HR Exposed: Put Some Pants On

Kathy Rapp Bad HR, Kathy Rapp, Performance

There are many classic quotes from the movie, “The Hangover”, and one of the more PG-rated is Phil saying to Alan, “Would you please put some pants on?  I feel weird having to ask you twice.”

What does this have to do with my post?  We’ll get there.

I almost really didn’t want to write this as I’m a huge proponent of talking about what is RIGHT about HR and believe there have been significant strides made in the last decade.  However, there are still organizations that are doing it all wrong.  This example comes from a global, Fortune 500 organization headquartered in the U.S.  It went down like this:

Sr. Director of Operations (“Sue”) emails her HR Director (“Jane”):  “Jane, can you send me the form to counsel an employee on a performance issue?  I need to implement a formal plan of action and document behavioral concerns.  Thanks – Sue”.

Jane’s response:  “Sue, corporate wants HR to prepare these documents for you.  Can you send me the issues and what you recommend for the employee?  Thanks”.

Sue reaches out to me with the email thread (we’re good friends and she knows my HR background): “WTF!!  I’m a senior executive at this organization.  Why can’t I write my own employee’s performance plan?  What is wrong with you people in HR?!!”

My response:  “Wow.  Does Jane know you’ve been managing employees for 20 years and have written and delivered many performance plans? (rhetorical question)  I’d tell Jane it will be quicker for you to do the 1st draft and then send it to her for “approval”.  See if that flies”.

Five days later…

Me:  “Sue, what ever happened with your employee situation?”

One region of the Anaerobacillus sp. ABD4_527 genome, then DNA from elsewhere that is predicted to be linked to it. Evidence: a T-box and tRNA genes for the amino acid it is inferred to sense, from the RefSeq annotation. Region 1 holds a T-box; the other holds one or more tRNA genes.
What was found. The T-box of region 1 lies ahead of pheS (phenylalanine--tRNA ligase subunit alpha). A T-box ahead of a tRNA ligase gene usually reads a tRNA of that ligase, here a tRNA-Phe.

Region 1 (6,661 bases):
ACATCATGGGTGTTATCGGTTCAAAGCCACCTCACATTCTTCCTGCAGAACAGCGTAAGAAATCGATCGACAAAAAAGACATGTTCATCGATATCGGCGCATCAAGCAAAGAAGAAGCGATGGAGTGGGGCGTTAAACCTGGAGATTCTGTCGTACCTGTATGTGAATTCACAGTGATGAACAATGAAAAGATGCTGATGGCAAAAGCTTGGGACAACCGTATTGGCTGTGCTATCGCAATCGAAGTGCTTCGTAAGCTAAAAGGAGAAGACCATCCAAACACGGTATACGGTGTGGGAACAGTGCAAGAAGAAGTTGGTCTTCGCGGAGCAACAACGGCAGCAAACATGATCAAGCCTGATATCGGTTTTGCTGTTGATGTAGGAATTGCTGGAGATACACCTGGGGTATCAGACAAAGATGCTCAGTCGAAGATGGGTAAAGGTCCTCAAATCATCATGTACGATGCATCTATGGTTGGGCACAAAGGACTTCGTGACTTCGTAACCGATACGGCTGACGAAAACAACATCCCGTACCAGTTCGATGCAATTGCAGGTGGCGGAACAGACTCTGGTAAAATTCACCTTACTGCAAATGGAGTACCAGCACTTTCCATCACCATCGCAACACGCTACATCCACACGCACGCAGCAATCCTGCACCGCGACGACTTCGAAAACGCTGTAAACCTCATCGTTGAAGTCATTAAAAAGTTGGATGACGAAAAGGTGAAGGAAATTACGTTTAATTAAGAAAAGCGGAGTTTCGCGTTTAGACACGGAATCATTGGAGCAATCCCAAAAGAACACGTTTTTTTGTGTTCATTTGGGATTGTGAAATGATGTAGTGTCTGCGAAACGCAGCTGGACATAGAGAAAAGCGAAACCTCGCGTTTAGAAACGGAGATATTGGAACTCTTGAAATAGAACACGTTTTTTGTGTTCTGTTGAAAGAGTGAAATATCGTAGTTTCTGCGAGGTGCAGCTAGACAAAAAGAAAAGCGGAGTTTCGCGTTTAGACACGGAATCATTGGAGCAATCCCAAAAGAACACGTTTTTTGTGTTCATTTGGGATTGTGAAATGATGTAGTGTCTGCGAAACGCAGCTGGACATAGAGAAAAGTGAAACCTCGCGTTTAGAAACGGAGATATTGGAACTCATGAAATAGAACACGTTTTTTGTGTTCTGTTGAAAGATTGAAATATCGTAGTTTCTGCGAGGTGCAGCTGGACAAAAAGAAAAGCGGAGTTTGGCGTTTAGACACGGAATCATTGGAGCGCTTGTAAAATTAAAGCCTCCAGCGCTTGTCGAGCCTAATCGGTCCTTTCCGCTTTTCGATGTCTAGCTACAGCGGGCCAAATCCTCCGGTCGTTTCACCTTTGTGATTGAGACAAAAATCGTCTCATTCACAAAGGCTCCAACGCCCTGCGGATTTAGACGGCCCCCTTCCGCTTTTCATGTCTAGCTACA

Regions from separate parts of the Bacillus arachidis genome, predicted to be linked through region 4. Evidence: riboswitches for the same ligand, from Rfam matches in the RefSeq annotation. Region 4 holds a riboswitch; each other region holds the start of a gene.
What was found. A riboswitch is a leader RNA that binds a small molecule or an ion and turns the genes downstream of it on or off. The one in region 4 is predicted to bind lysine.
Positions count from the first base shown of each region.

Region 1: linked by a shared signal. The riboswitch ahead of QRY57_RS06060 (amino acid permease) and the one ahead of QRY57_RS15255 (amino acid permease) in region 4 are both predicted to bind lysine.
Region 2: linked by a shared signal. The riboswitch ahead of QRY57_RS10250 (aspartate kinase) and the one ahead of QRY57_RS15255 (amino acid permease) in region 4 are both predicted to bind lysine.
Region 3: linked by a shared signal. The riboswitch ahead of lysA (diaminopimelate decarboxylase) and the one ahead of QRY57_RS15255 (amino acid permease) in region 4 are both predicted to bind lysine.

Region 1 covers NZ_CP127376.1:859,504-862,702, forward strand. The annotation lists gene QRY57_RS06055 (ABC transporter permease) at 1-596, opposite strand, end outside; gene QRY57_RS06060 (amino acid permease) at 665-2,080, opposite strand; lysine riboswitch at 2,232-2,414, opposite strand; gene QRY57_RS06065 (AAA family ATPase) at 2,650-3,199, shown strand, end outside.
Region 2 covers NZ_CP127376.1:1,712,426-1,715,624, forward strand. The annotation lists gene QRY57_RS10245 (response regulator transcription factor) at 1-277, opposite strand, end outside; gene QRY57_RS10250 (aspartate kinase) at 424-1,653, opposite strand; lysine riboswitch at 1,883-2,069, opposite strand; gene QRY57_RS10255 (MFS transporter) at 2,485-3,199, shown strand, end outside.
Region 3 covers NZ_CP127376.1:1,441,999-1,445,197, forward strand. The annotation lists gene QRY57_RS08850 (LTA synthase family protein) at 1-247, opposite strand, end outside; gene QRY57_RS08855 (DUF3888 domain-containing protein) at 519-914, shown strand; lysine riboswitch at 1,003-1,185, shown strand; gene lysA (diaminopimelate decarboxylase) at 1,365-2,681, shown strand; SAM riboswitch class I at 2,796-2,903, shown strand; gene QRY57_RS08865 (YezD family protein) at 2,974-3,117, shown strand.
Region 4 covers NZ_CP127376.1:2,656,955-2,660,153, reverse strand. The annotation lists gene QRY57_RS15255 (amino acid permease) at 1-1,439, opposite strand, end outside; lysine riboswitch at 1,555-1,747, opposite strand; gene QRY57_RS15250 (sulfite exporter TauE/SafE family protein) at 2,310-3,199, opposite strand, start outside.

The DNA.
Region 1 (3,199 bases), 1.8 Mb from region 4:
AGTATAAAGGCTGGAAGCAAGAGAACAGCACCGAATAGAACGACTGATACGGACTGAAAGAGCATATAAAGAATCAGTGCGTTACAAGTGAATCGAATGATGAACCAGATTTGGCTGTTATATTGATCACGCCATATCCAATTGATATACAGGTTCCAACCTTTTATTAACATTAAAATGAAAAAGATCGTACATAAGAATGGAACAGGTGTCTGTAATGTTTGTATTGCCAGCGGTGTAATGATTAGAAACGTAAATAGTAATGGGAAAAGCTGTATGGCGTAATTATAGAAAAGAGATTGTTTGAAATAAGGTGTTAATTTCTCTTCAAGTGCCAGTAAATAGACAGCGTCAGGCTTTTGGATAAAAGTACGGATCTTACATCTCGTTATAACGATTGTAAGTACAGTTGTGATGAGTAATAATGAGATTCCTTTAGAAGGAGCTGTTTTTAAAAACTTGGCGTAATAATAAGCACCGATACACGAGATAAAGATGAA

Sue:  “Jane told me she still needed to write it, so I spent 50 minutes typing out the scenario and sent it to her.  I’m still waiting for the document”.

Me:  “WTF!!  Doesn’t Jane understand the need for immediate feedback especially because this involved a customer complaint?!!” (I’m good at rhetorical questions aren’t I?)

The performance plan ended up being delivered two weeks after the actual incident with the customer and the employee.  Not only is that a travesty, but the back-and-forth time spent between Sue and Jane probably totaled eight hours.  Two senior leaders, each making well over $100K spent time on an issue that should have been written, delivered and resolved within two hours – tops!

So, yes, there are still organizations where HR has their pants around their ankles, exposed and fair game for the cries of, “What is wrong with HR?!!”  Like Phil, many of us find it weird we have to continue to say, “Pull your pants up” and get in the game.

When we look at our profession, there is so much good – and so much that has significantly improved with regards to reputation, perception and respect. If this scenario is going on in your HR organization, what are you doing to change it?  “Pants on the ground, Pants on the ground.  Look’in like a fool with your pants on the ground!”